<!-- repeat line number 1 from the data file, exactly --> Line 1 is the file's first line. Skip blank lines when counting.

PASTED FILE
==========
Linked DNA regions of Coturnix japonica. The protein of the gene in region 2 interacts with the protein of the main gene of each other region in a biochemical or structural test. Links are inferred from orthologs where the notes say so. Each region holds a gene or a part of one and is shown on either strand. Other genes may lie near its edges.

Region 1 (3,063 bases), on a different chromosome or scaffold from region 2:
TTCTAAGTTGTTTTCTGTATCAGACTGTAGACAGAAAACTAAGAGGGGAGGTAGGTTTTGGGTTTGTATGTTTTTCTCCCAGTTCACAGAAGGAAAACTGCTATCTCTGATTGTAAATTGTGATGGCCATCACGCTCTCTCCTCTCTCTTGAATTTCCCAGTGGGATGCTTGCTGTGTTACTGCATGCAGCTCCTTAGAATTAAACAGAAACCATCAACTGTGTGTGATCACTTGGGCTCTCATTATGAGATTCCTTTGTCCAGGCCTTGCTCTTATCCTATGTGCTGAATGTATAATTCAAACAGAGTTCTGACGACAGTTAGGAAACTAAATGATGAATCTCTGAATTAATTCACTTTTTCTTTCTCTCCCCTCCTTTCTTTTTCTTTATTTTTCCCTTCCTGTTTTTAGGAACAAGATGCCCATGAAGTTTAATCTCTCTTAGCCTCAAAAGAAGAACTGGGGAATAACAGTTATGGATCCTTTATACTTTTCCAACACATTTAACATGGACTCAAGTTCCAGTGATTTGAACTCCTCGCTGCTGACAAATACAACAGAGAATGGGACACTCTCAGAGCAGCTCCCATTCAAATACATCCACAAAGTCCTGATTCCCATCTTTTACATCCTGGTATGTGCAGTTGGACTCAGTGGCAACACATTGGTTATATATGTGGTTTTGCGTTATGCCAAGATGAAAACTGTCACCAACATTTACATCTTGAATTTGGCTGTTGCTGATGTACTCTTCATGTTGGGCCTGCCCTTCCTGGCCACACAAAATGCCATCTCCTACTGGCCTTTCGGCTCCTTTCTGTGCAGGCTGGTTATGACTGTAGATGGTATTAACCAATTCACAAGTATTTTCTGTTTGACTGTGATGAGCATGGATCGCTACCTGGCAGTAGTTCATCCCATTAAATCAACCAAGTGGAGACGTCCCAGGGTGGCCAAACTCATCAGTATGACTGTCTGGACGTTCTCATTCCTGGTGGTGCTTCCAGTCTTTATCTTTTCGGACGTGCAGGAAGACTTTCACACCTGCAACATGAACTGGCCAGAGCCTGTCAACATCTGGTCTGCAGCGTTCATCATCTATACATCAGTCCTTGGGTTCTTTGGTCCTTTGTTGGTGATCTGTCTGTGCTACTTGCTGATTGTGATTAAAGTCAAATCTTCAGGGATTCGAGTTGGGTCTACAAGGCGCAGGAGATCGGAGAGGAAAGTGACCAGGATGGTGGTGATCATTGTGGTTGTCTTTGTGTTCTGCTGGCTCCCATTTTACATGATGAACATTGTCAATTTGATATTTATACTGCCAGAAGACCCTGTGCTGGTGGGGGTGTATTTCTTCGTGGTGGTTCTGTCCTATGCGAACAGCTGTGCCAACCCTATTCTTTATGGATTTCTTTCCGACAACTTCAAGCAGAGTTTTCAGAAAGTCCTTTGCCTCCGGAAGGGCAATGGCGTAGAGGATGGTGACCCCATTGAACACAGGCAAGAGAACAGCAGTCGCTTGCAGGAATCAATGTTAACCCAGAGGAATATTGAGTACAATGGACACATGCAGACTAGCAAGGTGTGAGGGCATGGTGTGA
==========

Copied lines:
Linked DNA regions of Coturnix japonica. The protein of the gene in region 2 interacts with the protein of the main gene of each other region in a biochemical or structural test. Links are inferred from orthologs where the notes say so. Each region holds a gene or a part of one and is shown on either strand. Other genes may lie near its edges.